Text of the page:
The first known multipurpose tools were crafted 170,000 years ago by Neanderthals, who exploited fire during the manufacturing process. More.
From Kimberly Hickok at Science:
Neandertals evolved in Europe perhaps as early as 400,000 years ago, but it’s unclear when they began to regularly use fire. Until now, the earliest evidence of Neandertals controlling fire dates to the late Middle Pleistocene, about 130,000 years ago. …
Back in Grosseto, archaeologist Biancamaria Aranguren and her team from the Italian ministry of culture’s division of archaeology, fine arts, and landscape in Florence, got to work. Finding the wooden tools was a shock. “I thought, ‘It is impossible, what is this?’” Aranguren says. But the fact that the 58 sticks—made mostly of hard boxwood, but also of oak, ash, and juniper—were nearly identical convinced her that they were probably tools.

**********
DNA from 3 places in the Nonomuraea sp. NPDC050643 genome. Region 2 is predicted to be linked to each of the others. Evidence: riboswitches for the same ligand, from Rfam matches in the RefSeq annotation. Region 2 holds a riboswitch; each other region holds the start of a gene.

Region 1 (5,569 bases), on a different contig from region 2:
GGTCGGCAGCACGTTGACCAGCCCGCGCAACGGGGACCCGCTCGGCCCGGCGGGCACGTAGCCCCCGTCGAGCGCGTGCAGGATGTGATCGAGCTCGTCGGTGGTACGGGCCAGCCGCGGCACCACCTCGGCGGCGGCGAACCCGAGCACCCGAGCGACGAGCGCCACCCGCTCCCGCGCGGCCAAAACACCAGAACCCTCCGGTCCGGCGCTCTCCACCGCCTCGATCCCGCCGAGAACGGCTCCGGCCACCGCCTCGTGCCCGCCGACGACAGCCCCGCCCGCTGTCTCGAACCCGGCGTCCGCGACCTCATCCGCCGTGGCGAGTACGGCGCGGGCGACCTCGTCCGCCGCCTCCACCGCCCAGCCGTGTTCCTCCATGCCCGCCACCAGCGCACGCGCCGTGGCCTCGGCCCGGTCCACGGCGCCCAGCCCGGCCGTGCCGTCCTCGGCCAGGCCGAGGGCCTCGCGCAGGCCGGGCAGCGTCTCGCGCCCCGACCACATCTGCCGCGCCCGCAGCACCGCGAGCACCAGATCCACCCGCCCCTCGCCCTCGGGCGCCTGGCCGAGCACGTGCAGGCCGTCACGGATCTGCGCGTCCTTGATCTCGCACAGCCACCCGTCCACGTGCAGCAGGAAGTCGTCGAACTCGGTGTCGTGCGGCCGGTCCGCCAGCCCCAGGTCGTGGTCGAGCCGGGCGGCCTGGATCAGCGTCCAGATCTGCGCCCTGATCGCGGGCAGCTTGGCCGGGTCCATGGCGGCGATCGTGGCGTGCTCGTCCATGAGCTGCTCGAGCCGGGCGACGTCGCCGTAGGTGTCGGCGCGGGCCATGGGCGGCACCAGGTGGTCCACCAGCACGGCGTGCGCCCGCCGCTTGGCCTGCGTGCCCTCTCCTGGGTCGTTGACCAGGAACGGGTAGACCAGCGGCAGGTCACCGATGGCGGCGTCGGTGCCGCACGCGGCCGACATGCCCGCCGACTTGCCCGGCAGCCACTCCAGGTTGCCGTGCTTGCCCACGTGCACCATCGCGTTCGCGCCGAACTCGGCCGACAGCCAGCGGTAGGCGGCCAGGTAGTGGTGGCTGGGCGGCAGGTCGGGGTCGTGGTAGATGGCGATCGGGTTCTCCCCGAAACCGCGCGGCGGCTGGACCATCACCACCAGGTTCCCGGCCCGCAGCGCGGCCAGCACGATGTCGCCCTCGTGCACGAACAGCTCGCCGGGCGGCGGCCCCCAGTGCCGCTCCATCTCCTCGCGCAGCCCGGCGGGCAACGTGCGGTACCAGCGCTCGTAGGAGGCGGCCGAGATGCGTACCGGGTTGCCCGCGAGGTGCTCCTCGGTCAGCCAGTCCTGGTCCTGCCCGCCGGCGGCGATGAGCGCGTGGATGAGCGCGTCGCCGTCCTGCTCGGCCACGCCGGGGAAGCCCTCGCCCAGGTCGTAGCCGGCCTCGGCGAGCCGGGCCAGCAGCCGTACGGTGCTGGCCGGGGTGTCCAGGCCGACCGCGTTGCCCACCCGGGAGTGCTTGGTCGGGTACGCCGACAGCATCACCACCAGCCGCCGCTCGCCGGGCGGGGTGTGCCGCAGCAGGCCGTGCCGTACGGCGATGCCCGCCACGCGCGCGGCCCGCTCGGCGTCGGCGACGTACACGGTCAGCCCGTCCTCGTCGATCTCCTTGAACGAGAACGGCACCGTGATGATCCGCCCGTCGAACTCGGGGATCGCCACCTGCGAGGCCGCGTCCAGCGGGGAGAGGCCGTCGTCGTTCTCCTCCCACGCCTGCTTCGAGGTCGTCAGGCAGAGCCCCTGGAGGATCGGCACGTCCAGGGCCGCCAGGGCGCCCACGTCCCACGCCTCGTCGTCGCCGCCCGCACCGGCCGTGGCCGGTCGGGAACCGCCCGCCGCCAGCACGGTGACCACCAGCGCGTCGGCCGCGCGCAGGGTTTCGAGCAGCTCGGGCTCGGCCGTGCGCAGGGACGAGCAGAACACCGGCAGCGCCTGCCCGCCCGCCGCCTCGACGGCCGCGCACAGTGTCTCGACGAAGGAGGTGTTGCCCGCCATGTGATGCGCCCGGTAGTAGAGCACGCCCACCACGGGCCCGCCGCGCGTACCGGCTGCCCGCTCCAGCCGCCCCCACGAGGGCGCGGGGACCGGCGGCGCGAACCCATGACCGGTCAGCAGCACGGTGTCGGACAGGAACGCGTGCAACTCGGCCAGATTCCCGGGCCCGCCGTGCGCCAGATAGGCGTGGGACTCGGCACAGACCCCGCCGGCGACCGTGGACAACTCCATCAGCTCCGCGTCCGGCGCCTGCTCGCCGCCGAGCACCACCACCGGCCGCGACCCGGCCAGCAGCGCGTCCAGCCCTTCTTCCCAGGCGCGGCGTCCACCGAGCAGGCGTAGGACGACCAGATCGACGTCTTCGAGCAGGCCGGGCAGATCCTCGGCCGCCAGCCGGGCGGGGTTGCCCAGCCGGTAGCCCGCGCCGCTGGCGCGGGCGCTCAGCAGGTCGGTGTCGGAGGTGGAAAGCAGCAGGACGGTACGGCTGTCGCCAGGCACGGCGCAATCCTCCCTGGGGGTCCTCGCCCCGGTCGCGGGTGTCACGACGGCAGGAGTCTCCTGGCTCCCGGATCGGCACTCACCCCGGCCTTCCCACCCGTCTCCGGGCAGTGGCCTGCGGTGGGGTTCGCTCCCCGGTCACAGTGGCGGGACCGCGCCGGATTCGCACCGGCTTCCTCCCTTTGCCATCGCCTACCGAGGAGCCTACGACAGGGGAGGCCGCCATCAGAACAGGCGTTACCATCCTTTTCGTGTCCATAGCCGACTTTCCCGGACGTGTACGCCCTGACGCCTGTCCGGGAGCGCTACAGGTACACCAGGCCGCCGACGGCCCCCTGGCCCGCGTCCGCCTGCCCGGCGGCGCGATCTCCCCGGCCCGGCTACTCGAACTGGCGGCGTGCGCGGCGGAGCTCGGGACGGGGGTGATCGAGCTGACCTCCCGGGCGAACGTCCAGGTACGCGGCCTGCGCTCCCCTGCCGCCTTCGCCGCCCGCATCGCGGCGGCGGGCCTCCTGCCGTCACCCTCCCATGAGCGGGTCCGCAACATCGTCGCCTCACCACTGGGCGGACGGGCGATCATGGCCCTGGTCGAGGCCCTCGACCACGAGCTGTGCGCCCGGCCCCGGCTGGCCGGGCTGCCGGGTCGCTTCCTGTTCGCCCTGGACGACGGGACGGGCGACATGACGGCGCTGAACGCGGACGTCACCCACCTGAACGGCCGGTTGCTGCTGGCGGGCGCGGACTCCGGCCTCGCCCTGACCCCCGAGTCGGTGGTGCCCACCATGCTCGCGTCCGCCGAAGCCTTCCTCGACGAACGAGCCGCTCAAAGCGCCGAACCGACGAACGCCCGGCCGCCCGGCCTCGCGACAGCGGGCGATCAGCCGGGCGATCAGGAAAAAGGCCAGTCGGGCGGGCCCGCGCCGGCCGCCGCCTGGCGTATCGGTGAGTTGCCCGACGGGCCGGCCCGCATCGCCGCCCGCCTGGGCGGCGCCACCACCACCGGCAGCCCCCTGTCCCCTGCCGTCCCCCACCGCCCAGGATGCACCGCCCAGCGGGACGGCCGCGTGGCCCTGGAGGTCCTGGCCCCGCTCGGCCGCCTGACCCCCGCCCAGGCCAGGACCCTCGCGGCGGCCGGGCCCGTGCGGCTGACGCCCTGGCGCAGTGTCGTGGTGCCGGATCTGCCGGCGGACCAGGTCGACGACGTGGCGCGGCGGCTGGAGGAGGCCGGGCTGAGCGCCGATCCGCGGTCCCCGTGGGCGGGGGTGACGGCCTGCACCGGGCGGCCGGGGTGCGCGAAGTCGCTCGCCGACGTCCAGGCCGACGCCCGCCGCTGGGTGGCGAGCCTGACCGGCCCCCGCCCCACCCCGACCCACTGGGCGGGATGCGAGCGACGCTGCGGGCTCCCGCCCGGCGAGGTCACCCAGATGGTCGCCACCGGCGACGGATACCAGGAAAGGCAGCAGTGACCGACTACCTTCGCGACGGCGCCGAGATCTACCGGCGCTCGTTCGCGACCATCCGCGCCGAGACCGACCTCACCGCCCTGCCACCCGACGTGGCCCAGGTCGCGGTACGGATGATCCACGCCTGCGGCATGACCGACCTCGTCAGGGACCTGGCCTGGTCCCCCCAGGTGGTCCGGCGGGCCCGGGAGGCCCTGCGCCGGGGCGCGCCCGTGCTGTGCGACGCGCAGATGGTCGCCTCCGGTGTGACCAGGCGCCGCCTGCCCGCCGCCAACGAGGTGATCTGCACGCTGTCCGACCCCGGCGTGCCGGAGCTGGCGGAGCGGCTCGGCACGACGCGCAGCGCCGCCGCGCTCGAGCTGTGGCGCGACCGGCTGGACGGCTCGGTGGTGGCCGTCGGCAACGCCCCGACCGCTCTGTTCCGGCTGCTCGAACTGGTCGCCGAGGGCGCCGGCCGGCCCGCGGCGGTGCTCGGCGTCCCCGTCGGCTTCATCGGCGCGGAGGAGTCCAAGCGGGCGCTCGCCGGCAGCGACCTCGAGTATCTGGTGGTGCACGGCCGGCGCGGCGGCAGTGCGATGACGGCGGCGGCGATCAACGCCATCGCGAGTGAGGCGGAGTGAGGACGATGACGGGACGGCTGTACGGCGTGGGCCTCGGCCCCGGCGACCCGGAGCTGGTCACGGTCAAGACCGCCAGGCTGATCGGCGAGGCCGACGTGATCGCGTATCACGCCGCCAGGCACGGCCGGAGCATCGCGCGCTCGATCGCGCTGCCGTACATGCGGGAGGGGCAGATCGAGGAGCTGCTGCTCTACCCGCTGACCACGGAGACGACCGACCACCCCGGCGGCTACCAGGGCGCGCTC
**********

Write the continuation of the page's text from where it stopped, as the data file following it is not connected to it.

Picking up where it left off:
If the find is indeed linked to Neandertals, Fisher says that it could be one more nail in the coffin of their image as unsophisticated, technologically backward hominids. More.
It wouldn’t hurt to ask why we thought that about Neanderthals anyway.
See also: Revolutionary stone tools found in India “much earlier than thought,” 385 kya
Neanderthal Man: The long-lost relative turns up again, this time with documents
A deep and abiding need for Neanderthals to be stupid. Why?